Though Seattle has already set aside a budget for safe injection sites, Philadelphia city officials announced Tuesday that it is pushing to become the first U.S. city to open supervised drug-injection sites to combat its rampant opioid overdose epidemic.
Safe-injection sites, also called safe-consumption sites, are centers where people can shoot up illicit drugs under the supervision of medical professionals who are able to administer an overdose antidote if necessary. Additionally, the centers provide access to addiction rehabilitation services and clean medical supplies, like needles.
Dr. Thomas Farley, the city's health commissioner, said the primary purpose of the sites would be to encourage drug users to seek treatment for their addictions.
"No one here condones or supports illegal drug use in any way," Farley said, according to CBS News. "We want people saddled with drug addiction to get help." Farley further added that "these sites serve as sites to bring people into drug treatment. We don't see this as simply a site for supervised injection."
The details of the proposed sites – including locations, timeline and framework for overseeing the program – are as yet unclear, and Farley said the city's hope in putting forth the idea is that they will attract the right people and organizations to make the proposal a reality.
"Part of what we're doing here today is publicizing this interest in the hopes that there are funders who will appear who care about saving lives and see this as an opportunity to do so," he said.
Philadelphia currently has the highest opioid death rate of any large U.S. city, with more than 1,200 people fatally overdosing in 2017, one-third more than in 2016.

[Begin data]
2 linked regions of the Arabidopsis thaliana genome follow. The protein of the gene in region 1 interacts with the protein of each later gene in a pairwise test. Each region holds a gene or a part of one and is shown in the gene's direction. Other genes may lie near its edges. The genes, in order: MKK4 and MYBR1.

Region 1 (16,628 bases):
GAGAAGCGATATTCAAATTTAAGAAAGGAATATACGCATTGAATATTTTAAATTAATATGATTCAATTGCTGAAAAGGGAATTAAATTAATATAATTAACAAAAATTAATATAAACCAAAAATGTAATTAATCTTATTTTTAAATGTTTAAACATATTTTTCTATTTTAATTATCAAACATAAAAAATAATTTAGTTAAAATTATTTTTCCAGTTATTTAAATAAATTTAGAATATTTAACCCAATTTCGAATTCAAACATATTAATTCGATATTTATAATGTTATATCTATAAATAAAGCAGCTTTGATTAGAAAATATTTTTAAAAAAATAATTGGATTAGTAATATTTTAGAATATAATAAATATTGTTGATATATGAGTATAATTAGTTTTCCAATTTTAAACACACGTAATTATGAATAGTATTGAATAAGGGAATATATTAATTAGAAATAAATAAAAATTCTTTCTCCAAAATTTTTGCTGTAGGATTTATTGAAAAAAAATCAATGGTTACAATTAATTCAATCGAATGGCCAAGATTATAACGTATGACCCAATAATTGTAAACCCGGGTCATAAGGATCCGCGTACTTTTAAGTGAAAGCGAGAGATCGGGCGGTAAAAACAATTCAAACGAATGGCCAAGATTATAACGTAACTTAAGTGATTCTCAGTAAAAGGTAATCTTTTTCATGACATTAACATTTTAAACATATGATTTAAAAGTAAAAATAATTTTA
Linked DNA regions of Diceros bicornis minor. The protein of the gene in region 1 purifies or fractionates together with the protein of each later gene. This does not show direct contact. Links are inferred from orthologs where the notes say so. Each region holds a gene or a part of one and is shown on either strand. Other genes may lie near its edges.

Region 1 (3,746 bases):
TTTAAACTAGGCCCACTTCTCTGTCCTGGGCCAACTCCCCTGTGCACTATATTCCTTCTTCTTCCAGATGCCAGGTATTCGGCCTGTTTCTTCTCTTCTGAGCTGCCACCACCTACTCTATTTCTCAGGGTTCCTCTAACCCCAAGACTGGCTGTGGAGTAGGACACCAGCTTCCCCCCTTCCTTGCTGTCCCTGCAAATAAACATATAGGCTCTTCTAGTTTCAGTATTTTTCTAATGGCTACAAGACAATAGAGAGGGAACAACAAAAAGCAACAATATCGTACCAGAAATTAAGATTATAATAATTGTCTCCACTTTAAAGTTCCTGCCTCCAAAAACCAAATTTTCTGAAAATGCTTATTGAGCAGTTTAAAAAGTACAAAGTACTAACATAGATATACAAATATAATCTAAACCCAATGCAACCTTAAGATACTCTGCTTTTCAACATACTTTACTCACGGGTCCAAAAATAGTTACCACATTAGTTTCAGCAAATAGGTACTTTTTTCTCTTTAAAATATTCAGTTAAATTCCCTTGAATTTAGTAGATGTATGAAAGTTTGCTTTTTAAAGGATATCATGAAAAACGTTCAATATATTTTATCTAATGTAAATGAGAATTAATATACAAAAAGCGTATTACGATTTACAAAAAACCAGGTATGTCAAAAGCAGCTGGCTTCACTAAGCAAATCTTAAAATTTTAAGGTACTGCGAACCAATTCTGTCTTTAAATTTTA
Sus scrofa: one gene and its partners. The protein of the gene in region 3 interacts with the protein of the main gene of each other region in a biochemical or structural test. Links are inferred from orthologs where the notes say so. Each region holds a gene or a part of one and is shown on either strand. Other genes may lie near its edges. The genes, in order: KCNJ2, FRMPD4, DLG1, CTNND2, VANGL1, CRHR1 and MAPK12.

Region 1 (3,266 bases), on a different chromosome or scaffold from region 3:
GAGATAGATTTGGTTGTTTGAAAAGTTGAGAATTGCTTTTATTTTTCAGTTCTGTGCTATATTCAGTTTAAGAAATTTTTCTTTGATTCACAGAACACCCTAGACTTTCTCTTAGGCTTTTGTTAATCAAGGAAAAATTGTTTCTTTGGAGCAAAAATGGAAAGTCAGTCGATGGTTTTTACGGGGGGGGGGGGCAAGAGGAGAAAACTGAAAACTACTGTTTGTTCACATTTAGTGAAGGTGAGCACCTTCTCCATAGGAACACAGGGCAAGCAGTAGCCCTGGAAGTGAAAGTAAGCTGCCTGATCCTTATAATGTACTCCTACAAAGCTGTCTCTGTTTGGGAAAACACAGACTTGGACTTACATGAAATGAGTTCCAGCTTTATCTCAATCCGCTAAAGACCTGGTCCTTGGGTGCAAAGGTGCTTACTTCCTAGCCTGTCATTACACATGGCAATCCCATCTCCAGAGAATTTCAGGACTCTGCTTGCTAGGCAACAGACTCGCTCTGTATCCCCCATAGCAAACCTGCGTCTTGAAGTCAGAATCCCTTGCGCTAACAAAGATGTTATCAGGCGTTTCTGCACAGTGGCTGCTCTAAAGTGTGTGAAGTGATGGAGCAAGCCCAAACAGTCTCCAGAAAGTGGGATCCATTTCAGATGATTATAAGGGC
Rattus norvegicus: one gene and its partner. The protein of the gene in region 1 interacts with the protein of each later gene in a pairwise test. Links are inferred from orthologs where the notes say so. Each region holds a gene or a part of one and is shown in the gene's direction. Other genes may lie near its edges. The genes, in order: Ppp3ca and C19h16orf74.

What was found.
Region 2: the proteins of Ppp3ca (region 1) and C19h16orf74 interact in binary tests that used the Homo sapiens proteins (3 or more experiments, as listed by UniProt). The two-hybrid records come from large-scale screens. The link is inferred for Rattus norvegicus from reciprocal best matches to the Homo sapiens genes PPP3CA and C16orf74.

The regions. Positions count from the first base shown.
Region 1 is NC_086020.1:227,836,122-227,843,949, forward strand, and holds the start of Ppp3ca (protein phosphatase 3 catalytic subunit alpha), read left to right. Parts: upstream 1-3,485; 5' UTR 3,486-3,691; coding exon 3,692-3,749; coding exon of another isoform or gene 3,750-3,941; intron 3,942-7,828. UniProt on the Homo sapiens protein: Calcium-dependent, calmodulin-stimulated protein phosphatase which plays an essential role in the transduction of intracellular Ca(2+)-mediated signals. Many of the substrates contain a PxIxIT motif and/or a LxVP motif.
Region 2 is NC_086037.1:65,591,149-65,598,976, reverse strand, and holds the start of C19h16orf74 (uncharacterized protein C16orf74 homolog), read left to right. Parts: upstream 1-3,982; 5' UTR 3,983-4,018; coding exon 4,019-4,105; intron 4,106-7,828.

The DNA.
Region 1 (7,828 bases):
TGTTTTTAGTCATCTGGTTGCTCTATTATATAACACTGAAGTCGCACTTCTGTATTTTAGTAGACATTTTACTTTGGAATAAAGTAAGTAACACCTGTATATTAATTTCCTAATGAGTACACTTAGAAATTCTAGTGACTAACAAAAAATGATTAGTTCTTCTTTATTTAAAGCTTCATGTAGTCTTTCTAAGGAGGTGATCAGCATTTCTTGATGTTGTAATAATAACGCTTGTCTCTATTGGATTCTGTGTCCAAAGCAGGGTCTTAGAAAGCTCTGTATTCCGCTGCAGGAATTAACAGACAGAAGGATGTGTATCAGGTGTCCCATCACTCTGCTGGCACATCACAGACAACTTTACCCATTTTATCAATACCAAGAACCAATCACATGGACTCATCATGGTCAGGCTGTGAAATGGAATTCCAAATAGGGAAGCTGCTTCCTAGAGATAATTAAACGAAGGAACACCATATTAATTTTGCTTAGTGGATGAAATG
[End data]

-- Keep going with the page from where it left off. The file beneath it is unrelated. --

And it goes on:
The proposed centers are being met with swift criticism. "There is no safe way to inject heroin, fentanyl and carfnentanyl," Pennsylvania Attorney General Josh Shapiro said in a statement. "These are dangerous drugs with devastating consequences." He added that the program isn't "an effective path to treatment."
Other officials seemed more uncertain about how establishing such centers would affect their respective departments and duties.
Philadelphia Police Commissioner Richard Ross told CBS News that he was initially "completely, totally adamant against" the idea of safe injection sites, but tried to keep an open mind about the possibilities, especially after connecting with his counterpart in Vancouver, Canada, where there are two sites.
"There's a lot of lives being lost and that is something that, in the world of public safety, we certainly cannot just throw our hands up and say, 'That's not my problem,'" he said.
At present, no U.S. city has established a safe injection site, though Seattle has set aside $1.3 million to create one there. Both Canada and Europe have had safe injection sites, some cities for more than 10 years.